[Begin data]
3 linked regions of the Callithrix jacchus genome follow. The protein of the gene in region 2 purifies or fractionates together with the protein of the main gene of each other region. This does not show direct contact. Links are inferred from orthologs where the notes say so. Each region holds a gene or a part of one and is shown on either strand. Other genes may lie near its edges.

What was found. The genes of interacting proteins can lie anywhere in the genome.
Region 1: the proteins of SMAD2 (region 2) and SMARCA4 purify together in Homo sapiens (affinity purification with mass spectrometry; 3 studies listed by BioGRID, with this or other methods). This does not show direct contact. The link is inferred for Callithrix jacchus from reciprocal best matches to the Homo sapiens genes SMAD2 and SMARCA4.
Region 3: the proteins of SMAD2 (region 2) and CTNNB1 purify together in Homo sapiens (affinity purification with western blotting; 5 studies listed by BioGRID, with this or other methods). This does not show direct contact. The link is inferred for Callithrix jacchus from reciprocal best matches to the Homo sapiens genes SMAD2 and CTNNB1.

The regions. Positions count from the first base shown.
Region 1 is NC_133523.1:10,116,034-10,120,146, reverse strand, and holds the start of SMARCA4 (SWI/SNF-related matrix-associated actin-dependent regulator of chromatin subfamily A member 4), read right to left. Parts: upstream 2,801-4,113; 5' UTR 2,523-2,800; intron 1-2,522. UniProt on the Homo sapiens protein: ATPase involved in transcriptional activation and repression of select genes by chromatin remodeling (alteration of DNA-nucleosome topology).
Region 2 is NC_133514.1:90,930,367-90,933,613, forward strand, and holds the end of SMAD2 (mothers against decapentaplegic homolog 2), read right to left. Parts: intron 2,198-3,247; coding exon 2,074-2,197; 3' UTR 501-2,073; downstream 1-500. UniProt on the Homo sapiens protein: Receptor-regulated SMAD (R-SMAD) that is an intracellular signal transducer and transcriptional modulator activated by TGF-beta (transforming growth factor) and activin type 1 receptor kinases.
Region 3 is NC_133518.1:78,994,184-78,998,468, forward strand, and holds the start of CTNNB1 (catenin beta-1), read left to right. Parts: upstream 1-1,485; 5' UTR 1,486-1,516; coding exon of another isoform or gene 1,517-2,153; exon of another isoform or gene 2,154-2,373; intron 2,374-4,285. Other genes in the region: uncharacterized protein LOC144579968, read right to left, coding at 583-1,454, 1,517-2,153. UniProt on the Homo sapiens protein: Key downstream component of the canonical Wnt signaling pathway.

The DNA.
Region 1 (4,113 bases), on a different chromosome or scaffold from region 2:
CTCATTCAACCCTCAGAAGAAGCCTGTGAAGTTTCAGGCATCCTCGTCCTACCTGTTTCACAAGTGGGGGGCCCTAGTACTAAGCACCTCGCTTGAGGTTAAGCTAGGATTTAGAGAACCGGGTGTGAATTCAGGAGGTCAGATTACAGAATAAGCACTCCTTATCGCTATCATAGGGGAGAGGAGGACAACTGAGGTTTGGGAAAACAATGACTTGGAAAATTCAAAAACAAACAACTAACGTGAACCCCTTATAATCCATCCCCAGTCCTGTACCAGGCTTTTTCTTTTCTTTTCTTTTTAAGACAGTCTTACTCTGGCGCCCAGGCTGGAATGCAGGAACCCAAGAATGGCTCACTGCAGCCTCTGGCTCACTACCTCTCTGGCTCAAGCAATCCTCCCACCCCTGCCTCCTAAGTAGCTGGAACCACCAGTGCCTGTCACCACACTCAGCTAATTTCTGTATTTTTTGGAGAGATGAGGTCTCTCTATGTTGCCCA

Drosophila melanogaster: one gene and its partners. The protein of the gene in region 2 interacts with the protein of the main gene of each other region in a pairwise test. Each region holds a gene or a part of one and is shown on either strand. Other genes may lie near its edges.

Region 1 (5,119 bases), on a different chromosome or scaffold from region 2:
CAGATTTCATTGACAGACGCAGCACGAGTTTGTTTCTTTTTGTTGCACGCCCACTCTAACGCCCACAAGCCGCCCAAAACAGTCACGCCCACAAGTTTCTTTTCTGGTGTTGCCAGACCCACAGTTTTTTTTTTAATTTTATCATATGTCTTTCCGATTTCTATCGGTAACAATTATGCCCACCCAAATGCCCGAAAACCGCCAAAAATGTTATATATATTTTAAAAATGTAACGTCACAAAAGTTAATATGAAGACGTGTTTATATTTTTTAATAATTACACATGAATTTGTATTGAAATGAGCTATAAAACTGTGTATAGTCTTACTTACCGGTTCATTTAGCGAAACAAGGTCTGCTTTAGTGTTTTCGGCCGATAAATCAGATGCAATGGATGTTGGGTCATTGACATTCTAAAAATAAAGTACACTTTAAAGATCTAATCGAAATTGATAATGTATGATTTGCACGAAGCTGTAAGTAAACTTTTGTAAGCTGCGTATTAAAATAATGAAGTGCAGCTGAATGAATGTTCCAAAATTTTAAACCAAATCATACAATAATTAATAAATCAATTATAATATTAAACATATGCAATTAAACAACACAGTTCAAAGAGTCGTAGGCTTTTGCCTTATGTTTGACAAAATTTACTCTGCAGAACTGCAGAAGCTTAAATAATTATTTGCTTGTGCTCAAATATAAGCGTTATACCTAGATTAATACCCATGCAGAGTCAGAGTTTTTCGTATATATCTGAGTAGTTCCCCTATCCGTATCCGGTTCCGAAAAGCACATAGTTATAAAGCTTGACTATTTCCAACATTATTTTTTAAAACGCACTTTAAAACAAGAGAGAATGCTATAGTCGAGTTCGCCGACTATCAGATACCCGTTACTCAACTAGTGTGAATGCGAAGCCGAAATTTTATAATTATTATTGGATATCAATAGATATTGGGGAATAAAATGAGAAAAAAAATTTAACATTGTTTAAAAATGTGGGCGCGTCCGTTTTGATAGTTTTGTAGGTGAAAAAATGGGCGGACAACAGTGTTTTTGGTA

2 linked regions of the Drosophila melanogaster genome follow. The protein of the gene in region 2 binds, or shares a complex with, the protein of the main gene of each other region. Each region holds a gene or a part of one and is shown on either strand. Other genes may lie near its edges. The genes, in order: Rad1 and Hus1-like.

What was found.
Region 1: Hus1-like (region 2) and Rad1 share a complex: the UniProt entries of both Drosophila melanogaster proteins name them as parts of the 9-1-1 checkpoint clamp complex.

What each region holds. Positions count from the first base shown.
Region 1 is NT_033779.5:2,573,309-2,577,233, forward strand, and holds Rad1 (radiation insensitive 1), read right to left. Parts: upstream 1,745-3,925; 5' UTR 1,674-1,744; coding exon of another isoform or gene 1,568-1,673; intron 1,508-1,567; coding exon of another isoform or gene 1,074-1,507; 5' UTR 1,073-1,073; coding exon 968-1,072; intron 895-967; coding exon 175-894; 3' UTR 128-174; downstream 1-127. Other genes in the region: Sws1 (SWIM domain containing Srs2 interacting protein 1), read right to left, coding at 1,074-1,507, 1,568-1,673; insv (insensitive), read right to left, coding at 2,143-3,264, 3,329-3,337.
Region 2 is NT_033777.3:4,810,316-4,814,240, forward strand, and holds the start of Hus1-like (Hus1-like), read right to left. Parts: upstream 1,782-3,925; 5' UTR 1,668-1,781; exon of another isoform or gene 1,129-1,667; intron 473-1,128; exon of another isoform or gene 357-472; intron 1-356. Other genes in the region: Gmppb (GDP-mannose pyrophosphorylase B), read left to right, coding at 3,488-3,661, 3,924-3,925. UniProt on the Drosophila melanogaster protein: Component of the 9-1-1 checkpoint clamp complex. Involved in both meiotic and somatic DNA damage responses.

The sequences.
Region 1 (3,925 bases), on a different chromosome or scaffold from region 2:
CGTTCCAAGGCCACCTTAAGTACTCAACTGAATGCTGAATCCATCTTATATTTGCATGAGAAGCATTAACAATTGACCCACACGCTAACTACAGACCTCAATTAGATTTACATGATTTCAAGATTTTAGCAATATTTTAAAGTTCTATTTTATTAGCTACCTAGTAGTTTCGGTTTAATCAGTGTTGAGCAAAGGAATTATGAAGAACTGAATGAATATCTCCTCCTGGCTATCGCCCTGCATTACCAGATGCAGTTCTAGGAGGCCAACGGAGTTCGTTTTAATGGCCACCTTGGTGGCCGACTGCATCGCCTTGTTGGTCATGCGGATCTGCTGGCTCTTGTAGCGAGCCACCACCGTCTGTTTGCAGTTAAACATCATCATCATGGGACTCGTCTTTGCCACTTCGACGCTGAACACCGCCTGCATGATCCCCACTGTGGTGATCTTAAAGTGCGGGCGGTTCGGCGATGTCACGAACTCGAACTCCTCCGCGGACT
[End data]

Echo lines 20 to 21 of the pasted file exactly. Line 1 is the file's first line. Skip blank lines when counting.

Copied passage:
Region 2 is NT_033777.3:4,810,316-4,814,240, forward strand, and holds the start of Hus1-like (Hus1-like), read right to left. Parts: upstream 1,782-3,925; 5' UTR 1,668-1,781; exon of another isoform or gene 1,129-1,667; intron 473-1,128; exon of another isoform or gene 357-472; intron 1-356. Other genes in the region: Gmppb (GDP-mannose pyrophosphorylase B), read left to right, coding at 3,488-3,661, 3,924-3,925. UniProt on the Drosophila melanogaster protein: Component of the 9-1-1 checkpoint clamp complex. Involved in both meiotic and somatic DNA damage responses.

The sequences.